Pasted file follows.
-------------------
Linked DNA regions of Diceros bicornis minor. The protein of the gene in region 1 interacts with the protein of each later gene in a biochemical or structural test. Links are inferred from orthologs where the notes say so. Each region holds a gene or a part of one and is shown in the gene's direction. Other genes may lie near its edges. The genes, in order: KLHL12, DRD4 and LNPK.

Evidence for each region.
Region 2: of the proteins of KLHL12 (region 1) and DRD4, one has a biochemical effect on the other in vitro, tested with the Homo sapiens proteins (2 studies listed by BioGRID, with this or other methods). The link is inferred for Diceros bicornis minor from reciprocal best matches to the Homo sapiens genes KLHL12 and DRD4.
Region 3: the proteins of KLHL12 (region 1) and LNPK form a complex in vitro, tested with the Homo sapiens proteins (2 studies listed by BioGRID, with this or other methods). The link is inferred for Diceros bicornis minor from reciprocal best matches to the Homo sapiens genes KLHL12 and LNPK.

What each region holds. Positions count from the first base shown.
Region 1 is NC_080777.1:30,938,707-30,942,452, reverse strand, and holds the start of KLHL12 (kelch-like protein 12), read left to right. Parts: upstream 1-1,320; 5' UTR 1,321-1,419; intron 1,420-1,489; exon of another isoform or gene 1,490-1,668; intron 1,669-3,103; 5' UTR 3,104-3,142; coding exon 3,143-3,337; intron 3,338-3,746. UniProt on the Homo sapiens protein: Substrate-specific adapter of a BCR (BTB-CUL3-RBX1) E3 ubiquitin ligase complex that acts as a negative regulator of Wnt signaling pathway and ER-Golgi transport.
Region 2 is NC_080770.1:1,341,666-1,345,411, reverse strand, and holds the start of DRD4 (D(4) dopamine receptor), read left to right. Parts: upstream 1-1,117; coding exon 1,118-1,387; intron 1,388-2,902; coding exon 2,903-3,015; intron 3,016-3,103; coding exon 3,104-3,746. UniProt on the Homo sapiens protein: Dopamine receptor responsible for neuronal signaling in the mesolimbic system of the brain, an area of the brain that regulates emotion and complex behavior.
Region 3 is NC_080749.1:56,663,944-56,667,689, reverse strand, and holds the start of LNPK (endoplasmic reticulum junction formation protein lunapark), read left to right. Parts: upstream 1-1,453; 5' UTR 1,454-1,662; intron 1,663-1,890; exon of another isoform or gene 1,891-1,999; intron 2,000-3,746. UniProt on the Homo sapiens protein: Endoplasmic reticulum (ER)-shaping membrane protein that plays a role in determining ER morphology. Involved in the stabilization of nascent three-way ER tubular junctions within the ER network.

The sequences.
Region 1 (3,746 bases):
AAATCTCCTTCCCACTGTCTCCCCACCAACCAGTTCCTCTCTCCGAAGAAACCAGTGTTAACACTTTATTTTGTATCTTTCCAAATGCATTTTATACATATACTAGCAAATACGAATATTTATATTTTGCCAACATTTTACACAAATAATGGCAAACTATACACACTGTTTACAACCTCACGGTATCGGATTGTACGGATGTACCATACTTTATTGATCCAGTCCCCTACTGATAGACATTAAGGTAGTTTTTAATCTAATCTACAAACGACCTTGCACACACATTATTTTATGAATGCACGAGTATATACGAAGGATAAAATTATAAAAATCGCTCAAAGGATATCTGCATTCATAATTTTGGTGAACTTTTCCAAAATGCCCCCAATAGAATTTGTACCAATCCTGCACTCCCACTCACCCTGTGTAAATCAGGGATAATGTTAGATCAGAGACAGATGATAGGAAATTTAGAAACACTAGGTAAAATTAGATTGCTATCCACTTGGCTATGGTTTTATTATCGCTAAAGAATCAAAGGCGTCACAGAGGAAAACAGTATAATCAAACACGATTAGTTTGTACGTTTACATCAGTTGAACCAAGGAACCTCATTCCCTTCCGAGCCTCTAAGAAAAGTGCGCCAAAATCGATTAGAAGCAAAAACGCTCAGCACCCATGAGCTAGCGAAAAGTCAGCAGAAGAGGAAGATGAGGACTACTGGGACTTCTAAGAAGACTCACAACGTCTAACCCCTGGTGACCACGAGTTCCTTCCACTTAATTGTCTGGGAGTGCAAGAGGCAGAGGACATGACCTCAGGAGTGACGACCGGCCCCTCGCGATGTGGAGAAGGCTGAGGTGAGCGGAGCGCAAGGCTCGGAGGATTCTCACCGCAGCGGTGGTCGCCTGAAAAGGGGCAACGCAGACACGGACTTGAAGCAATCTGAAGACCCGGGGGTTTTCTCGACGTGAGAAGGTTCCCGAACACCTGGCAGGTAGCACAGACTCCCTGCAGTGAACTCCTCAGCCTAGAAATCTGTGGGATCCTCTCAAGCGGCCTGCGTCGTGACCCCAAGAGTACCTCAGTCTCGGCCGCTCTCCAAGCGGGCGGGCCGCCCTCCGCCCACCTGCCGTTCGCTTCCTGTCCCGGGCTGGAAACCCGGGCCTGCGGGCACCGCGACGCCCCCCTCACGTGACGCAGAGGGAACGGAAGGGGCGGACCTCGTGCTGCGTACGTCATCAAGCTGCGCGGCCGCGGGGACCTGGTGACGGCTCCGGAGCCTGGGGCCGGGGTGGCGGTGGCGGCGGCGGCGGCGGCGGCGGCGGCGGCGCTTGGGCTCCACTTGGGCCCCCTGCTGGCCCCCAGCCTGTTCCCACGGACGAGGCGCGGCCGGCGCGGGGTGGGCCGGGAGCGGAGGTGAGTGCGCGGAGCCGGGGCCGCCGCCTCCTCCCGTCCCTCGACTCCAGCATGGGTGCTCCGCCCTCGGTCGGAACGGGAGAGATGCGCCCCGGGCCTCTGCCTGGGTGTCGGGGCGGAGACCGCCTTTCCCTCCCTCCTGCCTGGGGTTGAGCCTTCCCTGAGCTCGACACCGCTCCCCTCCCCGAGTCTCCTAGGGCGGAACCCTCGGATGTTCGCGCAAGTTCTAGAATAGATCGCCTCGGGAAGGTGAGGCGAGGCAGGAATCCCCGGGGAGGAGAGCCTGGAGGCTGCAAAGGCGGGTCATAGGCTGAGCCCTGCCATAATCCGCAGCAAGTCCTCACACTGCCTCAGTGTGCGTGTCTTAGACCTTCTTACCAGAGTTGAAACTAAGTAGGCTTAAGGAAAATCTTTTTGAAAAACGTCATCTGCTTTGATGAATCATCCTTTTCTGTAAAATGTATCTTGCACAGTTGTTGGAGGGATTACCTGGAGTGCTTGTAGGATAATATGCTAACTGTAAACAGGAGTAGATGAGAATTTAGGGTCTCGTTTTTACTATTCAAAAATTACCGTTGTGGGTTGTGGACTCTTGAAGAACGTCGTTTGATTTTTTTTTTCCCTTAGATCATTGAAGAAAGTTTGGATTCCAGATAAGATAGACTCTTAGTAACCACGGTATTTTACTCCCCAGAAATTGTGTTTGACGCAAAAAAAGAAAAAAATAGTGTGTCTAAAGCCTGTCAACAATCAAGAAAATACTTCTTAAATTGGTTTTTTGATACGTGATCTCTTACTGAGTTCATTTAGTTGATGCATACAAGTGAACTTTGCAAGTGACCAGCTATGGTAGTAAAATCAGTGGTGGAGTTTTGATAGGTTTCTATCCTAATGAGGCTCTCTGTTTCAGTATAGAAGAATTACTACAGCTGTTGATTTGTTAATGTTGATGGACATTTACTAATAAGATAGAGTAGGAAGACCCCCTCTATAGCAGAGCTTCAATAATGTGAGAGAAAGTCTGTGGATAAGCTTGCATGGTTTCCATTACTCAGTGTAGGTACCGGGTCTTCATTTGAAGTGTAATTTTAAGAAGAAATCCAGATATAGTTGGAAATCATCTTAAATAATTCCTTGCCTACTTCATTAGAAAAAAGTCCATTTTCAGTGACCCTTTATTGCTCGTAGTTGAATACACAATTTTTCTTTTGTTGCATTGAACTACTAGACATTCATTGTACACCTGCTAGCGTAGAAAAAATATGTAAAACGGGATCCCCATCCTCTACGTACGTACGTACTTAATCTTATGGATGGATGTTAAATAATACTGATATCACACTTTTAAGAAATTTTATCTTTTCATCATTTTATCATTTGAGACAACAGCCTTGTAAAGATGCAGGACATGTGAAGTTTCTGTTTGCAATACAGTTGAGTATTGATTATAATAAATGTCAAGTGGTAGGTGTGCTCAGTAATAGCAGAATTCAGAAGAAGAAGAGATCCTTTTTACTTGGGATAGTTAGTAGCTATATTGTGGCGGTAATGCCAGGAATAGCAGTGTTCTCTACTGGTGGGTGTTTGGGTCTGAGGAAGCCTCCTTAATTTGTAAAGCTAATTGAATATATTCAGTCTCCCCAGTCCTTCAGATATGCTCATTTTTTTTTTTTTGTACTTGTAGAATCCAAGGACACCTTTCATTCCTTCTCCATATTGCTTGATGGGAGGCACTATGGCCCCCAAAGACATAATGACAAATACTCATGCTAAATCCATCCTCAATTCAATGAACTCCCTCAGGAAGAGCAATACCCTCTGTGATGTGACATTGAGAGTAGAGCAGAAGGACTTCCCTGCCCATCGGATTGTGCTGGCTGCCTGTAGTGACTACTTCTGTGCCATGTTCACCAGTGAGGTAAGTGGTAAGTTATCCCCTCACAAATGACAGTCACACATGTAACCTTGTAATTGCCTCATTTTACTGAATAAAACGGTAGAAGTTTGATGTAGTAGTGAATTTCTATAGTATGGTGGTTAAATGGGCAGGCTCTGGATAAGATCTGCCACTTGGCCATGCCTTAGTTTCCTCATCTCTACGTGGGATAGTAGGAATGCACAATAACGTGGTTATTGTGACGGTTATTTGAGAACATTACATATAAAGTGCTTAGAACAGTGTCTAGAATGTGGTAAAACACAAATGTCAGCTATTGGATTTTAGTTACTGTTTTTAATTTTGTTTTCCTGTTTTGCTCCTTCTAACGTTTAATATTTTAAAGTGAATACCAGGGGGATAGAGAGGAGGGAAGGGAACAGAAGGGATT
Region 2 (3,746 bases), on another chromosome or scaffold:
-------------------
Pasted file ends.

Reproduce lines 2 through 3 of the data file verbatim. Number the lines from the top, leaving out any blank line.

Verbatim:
Evidence for each region.
Region 2: of the proteins of KLHL12 (region 1) and DRD4, one has a biochemical effect on the other in vitro, tested with the Homo sapiens proteins (2 studies listed by BioGRID, with this or other methods). The link is inferred for Diceros bicornis minor from reciprocal best matches to the Homo sapiens genes KLHL12 and DRD4.